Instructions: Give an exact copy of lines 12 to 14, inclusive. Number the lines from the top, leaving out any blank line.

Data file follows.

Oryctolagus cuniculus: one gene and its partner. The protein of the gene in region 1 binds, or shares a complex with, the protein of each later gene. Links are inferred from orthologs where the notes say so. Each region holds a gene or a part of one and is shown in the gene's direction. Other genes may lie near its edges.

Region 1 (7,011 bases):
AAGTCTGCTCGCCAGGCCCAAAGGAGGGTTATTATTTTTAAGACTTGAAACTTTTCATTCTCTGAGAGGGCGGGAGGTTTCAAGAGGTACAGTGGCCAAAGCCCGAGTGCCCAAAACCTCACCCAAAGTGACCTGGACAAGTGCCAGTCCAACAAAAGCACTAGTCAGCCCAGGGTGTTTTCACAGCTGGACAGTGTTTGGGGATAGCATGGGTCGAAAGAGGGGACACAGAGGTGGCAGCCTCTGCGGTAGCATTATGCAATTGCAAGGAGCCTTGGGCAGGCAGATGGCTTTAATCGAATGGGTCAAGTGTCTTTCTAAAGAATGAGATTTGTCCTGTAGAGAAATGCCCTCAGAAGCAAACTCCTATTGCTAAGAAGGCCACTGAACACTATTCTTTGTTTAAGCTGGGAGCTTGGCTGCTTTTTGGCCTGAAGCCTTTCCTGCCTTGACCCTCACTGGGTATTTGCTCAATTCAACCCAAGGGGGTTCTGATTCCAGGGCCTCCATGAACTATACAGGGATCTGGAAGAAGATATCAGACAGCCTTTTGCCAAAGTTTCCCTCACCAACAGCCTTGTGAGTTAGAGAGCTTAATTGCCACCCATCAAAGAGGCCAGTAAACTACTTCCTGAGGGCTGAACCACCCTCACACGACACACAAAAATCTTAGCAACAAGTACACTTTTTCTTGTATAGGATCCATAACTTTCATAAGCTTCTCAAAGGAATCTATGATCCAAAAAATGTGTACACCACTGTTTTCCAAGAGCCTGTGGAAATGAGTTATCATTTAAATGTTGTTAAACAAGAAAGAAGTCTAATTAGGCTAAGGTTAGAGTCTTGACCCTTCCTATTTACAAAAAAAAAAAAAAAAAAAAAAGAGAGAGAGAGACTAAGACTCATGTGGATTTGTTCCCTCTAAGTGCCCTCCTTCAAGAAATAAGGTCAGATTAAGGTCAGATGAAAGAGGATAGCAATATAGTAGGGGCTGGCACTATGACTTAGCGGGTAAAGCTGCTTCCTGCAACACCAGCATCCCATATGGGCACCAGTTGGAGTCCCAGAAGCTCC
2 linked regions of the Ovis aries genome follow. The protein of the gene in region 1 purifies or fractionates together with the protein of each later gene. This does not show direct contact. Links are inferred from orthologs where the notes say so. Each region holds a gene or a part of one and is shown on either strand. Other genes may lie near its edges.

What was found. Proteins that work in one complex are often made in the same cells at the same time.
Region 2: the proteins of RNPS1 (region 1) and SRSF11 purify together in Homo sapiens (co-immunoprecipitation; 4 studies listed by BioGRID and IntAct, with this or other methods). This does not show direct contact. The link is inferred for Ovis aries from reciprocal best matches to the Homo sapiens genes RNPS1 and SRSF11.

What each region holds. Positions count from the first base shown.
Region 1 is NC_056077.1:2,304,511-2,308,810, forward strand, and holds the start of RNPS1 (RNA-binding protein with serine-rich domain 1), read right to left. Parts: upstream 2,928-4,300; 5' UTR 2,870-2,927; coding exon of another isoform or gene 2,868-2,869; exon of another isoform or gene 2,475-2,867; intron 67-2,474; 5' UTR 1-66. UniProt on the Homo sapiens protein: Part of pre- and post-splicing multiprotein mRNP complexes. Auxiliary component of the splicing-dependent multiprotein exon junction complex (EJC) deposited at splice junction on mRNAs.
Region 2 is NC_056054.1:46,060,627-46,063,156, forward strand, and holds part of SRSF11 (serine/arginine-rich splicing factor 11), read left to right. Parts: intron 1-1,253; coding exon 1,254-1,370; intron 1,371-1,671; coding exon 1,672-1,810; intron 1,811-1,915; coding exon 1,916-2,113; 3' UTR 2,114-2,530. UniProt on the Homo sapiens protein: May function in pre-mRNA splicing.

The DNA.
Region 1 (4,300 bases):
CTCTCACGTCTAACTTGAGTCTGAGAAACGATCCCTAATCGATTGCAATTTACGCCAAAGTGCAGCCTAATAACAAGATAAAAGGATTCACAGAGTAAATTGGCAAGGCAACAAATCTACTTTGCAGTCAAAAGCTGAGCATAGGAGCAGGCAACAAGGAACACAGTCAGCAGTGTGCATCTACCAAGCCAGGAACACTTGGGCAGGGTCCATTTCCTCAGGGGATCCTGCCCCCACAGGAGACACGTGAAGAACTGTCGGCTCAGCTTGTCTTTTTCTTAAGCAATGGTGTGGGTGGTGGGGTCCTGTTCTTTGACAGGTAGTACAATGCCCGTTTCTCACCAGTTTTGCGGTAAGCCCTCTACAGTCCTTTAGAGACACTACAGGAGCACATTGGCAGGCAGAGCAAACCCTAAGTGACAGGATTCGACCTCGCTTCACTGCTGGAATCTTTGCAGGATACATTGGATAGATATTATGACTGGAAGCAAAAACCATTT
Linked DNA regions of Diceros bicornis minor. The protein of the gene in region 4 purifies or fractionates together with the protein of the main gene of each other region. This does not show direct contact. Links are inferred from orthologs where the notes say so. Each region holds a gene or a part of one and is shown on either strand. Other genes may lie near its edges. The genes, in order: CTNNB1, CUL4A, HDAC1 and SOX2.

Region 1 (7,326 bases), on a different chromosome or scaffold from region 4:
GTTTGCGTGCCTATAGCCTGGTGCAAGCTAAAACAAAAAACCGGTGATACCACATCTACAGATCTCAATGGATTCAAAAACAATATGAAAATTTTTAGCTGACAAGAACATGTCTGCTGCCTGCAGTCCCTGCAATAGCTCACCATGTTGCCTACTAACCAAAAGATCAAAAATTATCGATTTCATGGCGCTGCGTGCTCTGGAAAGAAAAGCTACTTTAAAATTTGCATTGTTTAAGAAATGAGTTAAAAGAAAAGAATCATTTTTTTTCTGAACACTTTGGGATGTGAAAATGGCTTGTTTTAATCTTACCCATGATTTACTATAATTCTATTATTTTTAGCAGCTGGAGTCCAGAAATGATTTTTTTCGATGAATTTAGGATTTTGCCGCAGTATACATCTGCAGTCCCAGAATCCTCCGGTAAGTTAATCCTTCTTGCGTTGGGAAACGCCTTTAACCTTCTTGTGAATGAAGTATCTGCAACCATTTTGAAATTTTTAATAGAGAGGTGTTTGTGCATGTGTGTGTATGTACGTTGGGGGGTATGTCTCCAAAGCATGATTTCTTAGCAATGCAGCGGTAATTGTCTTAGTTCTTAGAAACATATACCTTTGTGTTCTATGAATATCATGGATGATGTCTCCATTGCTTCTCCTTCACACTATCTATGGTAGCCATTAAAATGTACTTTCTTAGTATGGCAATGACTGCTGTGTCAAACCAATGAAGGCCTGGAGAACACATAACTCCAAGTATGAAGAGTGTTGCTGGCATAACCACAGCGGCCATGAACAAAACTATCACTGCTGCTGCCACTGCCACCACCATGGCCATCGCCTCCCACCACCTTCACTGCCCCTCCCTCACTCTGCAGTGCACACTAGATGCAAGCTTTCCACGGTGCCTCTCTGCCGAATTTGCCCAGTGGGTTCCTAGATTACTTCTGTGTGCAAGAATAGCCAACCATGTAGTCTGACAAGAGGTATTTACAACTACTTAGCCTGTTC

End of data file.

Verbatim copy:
CTCTCACGTCTAACTTGAGTCTGAGAAACGATCCCTAATCGATTGCAATTTACGCCAAAGTGCAGCCTAATAACAAGATAAAAGGATTCACAGAGTAAATTGGCAAGGCAACAAATCTACTTTGCAGTCAAAAGCTGAGCATAGGAGCAGGCAACAAGGAACACAGTCAGCAGTGTGCATCTACCAAGCCAGGAACACTTGGGCAGGGTCCATTTCCTCAGGGGATCCTGCCCCCACAGGAGACACGTGAAGAACTGTCGGCTCAGCTTGTCTTTTTCTTAAGCAATGGTGTGGGTGGTGGGGTCCTGTTCTTTGACAGGTAGTACAATGCCCGTTTCTCACCAGTTTTGCGGTAAGCCCTCTACAGTCCTTTAGAGACACTACAGGAGCACATTGGCAGGCAGAGCAAACCCTAAGTGACAGGATTCGACCTCGCTTCACTGCTGGAATCTTTGCAGGATACATTGGATAGATATTATGACTGGAAGCAAAAACCATTT
Linked DNA regions of Diceros bicornis minor. The protein of the gene in region 4 purifies or fractionates together with the protein of the main gene of each other region. This does not show direct contact. Links are inferred from orthologs where the notes say so. Each region holds a gene or a part of one and is shown on either strand. Other genes may lie near its edges. The genes, in order: CTNNB1, CUL4A, HDAC1 and SOX2.

Region 1 (7,326 bases), on a different chromosome or scaffold from region 4: